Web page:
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Self Help for PTSD

Welcome from Frank Pasquill

Our practical self-help videos might be a helpful addition to your anonymous stress management tool kit, if you say “yes” to the following questions:

1) Are you suffering from intrusive thoughts, insomnia, nightmares, flashbacks, irritability, anxiety, hyper-vigilance, depression, or addictions?
2) Do you experience sensations like tension, numbness, dizziness, trembling, smothering, sweating, choking, nausea, tingling, or chills?
3) Have you consulted with qualified medical personnel to eliminate possible physiological causes of your symptoms?
4) Have you been diagnosed as having depression, anxiety disorders, panic attacks, phobias, or Post Traumatic Stress Disorder (PTSD)?
5) Are you looking for tools to assist in healing the effects of trauma listed above?
6) Are you indirectly affected by the above situations, due to an emotional attachment to a person who is experiencing these problems first hand?

Please e-mail this page to anyone you think may answer “Yes” to the above questions.

Evidence-based trauma therapies

The National Registry of Evidence-based Programs and Practices (NREPP) is an evidence-based repository and review system designed to provide the public with reliable information on mental health and substance abuse interventions. All interventions in the registry created by SAMHSA (Substance Abuse and Medical Health Services Administration) have met NREPP’s minimum requirements for review.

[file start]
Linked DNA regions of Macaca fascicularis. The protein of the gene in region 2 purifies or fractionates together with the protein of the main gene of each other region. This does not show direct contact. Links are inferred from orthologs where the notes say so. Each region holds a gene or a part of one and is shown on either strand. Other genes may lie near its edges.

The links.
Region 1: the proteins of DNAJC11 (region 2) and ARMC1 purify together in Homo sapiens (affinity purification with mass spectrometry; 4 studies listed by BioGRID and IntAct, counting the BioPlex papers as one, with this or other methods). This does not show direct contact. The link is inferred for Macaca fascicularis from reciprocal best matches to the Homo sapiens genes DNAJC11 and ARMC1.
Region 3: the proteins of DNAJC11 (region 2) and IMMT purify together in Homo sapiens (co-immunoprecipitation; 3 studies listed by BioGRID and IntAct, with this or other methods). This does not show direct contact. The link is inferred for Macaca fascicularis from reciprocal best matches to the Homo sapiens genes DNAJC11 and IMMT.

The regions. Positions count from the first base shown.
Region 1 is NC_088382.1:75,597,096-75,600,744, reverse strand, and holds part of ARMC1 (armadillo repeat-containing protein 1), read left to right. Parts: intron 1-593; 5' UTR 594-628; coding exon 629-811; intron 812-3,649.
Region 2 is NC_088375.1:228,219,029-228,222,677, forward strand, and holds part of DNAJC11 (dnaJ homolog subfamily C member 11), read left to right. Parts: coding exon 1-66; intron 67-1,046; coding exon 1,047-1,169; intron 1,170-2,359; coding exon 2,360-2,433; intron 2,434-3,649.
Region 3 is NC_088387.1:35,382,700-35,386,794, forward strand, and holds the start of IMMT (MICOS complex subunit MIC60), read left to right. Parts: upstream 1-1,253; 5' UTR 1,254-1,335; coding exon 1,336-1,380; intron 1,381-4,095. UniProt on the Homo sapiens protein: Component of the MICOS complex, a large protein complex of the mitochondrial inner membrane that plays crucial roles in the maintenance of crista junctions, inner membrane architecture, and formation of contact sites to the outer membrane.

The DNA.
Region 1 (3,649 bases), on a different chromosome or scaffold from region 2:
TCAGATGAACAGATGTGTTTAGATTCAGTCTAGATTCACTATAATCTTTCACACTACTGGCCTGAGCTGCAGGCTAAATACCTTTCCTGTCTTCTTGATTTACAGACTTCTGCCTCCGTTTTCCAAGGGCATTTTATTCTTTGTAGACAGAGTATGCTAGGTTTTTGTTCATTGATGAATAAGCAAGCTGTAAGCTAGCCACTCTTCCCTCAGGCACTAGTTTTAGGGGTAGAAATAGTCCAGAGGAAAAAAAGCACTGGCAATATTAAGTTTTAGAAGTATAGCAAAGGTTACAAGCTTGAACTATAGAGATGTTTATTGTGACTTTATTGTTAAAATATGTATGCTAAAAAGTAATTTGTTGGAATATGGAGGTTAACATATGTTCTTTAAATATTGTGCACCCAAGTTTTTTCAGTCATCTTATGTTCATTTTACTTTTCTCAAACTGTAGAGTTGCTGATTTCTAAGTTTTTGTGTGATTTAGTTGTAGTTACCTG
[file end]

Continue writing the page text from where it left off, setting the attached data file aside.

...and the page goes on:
In 2007, NREPP identified Prolonged Exposure (PE) as an evidence-based therapy, during which people with PTSD imagine themselves being exposed to remembered trauma, and then prolong their actual exposure to the memory triggers they fear. All the reviewed studies showed that PE significantly reduced the severity of PTSD symptoms.

In 2010, NREPP published their review of the effectiveness of a therapy called Eye Movement, Desensitization and Reprocessing (EMDR), which employs dual-attention exercises to reduce the symptoms of PTSD. While focusing on a traumatic memory, the client is engaged in side-to-side eye movements, tapping of alternate hands, or listening to left to right auditory channels. The researchers concluded that veterans receiving EMDR had less severe and less frequent PTSD symptoms than their control group. focusing on the target traumatic memory

In 2016, NREPP published an effectiveness profile on Thought Field Therapy (TFT), a therapy that uses affirmations and acupressure to provide relief from psychological distress. Similar to the results of EMDR studies, the TFT research showed statistically significant decreases in the severity and frequency of trauma-related symptoms.

Although our protocols combine aspects of PE, EMDR and TFT, “emotionaltuning” cannot be considered an evidence-based therapy without similar research studies being conducted by certified NREPP reviewers. As outlined below in Video 0,”Introduction to Emotional Tuning,” our self-help videos also demonstrate aspects of several other therapies not yet listed in the registry, as well as techniques that are unique to emotionaltuning.